Seismologists discover a ‘boomerang earthquake’ that occurred under water in 2016


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New Delhi: For the first time, scientists have detected seismic data on a ‘boomerang earthquake’ that occurred underwater. In 2016, an earthquake of magnitude 7.1 occurred on the Atlantic seafloor, off the coast of Liberia in western Africa.

Looking at the data from the South American and African tectonic plates, scientists found that the quake first rushed northeast, then unexpectedly turned and struck the fault line again going west, returning to the spot from where it had originated. Thus the name ‘boomerang’ earthquake.

If such quakes were to hit on land, the tremors would be much stronger and cause significant damage. This study can help better understand the physics behind boomerang earthquakes and prepare for them. More on National Geographic.

NASA decodes mystery behind unusual dimming of giant star Betelgeuse

Using data from the Hubble Space Telescope, NASA has decoded what caused the mysterious dimming of a giant star Betelgeuse located more than 500 light years away.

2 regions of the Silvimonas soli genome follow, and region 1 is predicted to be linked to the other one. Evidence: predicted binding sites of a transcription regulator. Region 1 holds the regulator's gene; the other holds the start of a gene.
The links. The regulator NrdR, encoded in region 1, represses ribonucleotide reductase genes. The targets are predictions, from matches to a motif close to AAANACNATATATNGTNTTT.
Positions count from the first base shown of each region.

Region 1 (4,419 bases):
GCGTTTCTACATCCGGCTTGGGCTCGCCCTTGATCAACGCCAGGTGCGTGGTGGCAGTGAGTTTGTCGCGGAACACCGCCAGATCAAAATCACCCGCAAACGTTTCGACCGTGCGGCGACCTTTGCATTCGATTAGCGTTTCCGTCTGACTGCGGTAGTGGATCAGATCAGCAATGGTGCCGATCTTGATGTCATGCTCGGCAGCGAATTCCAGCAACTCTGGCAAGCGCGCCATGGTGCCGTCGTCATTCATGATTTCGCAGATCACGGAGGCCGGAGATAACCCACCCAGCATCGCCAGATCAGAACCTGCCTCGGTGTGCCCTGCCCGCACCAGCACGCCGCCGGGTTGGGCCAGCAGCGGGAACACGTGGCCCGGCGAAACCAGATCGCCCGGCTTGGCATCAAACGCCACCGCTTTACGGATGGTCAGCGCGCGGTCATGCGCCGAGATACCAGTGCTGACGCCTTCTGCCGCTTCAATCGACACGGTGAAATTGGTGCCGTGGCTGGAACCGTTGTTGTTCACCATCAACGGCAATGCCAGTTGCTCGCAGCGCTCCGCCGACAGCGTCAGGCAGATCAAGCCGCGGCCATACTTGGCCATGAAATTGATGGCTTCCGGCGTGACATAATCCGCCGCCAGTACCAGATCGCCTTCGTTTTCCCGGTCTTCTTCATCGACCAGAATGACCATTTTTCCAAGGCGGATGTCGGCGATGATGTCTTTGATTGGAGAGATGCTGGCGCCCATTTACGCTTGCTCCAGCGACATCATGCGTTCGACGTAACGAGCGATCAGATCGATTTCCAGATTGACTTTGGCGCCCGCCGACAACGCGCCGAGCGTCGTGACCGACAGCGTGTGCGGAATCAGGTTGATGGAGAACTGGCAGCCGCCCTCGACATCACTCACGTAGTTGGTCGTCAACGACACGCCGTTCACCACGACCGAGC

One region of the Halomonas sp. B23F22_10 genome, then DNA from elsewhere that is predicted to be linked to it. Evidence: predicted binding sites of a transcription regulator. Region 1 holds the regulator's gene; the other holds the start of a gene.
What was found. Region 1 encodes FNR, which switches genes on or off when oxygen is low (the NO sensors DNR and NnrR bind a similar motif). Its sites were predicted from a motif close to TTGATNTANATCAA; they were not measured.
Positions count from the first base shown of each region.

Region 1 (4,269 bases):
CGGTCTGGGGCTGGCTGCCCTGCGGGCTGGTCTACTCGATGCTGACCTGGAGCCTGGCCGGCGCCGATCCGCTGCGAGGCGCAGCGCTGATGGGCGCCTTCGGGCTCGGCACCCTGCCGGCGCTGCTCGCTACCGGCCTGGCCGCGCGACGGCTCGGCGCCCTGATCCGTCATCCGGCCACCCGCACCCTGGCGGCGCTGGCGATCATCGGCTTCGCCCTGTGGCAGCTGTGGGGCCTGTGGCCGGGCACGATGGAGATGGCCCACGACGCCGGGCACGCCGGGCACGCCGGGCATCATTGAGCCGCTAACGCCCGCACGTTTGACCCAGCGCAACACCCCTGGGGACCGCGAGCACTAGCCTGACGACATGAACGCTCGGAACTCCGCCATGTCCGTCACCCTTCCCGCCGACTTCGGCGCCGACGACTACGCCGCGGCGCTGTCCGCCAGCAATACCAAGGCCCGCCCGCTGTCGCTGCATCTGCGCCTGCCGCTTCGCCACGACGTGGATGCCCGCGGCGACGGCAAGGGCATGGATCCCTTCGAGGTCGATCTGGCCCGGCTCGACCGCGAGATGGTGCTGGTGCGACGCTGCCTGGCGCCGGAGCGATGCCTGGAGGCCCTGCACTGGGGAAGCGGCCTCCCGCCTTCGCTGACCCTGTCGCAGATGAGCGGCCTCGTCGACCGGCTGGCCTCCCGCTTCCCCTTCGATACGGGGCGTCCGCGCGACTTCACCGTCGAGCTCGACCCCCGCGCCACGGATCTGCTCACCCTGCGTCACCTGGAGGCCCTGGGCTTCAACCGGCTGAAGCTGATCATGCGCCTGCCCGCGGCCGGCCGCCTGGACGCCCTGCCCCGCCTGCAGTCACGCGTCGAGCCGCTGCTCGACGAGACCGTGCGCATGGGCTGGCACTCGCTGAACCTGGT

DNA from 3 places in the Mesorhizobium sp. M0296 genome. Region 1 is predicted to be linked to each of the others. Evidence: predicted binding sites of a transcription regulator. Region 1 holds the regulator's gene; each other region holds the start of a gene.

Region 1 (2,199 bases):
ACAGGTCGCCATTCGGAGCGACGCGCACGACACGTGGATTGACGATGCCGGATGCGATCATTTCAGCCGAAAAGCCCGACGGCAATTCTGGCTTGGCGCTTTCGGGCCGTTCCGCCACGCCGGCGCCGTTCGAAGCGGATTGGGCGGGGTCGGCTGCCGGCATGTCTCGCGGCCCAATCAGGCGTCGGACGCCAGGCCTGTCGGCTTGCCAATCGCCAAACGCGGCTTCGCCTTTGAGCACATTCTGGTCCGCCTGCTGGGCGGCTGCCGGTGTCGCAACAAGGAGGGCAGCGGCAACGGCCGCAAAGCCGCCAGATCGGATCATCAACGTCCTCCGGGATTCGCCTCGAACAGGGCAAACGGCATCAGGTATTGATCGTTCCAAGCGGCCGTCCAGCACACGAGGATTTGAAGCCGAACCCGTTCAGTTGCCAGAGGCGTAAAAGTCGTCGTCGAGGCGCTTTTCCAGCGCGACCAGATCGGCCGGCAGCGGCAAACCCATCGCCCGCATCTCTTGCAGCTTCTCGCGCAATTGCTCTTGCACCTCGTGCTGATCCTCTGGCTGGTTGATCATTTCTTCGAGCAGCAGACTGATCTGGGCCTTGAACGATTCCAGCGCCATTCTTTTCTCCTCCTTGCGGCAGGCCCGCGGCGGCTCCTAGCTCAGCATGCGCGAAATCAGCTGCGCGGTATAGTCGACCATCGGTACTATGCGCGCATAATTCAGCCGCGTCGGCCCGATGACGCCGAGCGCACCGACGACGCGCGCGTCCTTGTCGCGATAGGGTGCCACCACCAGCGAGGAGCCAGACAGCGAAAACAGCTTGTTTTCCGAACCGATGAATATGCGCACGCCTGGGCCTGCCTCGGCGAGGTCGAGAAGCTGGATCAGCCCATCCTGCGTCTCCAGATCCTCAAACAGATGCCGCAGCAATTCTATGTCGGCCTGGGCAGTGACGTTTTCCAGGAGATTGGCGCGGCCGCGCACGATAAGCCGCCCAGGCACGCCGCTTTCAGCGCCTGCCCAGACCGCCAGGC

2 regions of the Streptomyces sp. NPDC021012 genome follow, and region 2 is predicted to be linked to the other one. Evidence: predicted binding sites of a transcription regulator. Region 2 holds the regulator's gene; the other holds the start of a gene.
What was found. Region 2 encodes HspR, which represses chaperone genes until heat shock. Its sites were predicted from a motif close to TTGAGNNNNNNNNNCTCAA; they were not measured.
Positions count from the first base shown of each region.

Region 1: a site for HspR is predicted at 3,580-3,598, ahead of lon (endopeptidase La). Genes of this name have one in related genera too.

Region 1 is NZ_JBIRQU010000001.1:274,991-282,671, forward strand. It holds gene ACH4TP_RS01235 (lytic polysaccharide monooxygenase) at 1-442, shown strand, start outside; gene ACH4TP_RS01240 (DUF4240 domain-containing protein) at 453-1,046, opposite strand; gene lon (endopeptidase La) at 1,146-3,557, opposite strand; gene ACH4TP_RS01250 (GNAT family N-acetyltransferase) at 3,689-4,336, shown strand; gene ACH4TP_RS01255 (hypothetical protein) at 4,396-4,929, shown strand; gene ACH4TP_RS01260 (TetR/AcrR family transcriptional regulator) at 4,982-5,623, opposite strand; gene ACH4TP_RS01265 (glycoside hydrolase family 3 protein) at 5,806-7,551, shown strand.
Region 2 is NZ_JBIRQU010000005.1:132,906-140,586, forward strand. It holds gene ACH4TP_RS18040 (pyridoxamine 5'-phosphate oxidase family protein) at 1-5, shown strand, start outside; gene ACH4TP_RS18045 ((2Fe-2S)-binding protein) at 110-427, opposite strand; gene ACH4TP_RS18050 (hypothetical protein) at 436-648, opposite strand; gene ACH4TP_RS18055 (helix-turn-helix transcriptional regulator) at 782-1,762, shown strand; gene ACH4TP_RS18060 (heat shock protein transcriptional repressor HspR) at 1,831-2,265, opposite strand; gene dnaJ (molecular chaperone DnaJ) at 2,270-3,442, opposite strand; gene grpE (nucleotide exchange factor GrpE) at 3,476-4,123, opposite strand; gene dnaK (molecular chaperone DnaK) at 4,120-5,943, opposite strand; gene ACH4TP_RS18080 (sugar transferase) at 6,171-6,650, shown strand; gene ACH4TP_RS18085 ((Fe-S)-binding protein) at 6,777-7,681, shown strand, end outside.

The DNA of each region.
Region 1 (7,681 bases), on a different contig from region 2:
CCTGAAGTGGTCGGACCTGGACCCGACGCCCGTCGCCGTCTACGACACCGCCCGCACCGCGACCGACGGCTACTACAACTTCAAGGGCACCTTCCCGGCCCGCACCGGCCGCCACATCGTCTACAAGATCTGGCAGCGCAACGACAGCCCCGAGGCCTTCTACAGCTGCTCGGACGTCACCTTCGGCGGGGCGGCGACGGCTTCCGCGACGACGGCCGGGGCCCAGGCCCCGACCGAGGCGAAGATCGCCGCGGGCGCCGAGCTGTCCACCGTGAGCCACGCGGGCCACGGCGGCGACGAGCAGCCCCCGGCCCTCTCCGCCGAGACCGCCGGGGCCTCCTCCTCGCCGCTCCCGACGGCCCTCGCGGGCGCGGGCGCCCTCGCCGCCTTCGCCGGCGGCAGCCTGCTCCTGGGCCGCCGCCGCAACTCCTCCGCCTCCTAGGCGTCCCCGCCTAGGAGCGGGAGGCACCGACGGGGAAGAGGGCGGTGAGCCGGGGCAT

Betelgeuse is a red supergiant star that has recently swelled in size and then started dimming in October 2019. The star got several astronomers excited because such events in a star are similar to what happens before a supernova explosion.

Observations now show that the unexpected dimming of Betelgeuse was most likely caused by an immense amount of hot material ejected into space, forming a dust cloud that blocked starlight coming from Betelgeuse’s surface. By May this year, the star returned to normal brightness. More on Space.

NASA’s TESS telescope spots 66 new planets outside our solar system

NASA’s exoplanet-hunting TESS space telescope has helped discover 66 new planets in outer space, and spotted nearly 2,100 potentials that still need to be confirmed.

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